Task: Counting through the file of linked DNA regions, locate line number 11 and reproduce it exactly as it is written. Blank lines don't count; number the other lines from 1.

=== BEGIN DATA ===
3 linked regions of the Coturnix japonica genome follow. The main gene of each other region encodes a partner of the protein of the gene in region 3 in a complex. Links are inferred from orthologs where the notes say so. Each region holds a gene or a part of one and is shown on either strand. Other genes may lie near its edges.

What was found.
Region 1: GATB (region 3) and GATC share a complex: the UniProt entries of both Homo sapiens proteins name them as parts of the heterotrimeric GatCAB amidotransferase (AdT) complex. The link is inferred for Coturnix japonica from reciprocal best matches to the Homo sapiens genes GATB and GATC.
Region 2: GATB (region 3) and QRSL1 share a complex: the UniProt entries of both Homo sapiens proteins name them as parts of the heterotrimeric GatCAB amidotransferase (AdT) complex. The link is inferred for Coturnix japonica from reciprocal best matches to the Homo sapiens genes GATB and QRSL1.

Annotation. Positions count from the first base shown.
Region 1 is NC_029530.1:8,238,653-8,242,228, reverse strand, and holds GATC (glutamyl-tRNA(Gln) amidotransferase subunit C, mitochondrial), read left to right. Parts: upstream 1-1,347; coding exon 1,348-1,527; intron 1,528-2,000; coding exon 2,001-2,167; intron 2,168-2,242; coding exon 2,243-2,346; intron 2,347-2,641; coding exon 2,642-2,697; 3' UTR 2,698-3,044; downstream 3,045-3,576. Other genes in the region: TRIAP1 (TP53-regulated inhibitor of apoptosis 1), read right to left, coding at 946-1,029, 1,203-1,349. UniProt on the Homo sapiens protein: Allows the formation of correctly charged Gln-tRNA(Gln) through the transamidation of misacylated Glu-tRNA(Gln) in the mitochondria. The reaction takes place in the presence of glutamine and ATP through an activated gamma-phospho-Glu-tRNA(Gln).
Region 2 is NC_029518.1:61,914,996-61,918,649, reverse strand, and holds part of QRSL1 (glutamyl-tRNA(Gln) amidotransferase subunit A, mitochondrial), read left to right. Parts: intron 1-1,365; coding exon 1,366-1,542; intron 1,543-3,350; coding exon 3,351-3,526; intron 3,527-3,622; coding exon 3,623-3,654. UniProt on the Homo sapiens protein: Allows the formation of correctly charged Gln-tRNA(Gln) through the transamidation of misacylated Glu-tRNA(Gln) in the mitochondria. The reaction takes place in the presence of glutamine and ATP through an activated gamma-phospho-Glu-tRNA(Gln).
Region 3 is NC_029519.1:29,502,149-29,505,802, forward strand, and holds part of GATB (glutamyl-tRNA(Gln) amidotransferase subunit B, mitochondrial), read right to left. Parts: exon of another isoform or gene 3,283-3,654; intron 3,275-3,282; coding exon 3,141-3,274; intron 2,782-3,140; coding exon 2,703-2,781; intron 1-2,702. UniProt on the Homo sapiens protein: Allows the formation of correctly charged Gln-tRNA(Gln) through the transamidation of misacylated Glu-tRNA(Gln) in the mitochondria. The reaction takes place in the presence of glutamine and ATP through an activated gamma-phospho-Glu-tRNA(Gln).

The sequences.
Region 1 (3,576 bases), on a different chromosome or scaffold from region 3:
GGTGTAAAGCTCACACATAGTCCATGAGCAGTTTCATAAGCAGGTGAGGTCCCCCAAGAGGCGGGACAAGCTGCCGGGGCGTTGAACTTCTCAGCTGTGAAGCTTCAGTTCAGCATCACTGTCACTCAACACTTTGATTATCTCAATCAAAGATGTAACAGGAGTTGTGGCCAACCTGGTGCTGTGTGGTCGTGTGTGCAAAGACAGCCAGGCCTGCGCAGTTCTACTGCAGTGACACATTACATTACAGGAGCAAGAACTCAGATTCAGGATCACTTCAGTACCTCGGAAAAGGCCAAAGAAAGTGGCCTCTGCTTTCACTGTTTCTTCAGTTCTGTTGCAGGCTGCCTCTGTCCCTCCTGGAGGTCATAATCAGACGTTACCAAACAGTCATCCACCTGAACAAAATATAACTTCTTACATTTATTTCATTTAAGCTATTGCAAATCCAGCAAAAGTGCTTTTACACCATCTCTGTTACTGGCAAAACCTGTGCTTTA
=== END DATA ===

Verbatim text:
GGTGTAAAGCTCACACATAGTCCATGAGCAGTTTCATAAGCAGGTGAGGTCCCCCAAGAGGCGGGACAAGCTGCCGGGGCGTTGAACTTCTCAGCTGTGAAGCTTCAGTTCAGCATCACTGTCACTCAACACTTTGATTATCTCAATCAAAGATGTAACAGGAGTTGTGGCCAACCTGGTGCTGTGTGGTCGTGTGTGCAAAGACAGCCAGGCCTGCGCAGTTCTACTGCAGTGACACATTACATTACAGGAGCAAGAACTCAGATTCAGGATCACTTCAGTACCTCGGAAAAGGCCAAAGAAAGTGGCCTCTGCTTTCACTGTTTCTTCAGTTCTGTTGCAGGCTGCCTCTGTCCCTCCTGGAGGTCATAATCAGACGTTACCAAACAGTCATCCACCTGAACAAAATATAACTTCTTACATTTATTTCATTTAAGCTATTGCAAATCCAGCAAAAGTGCTTTTACACCATCTCTGTTACTGGCAAAACCTGTGCTTTA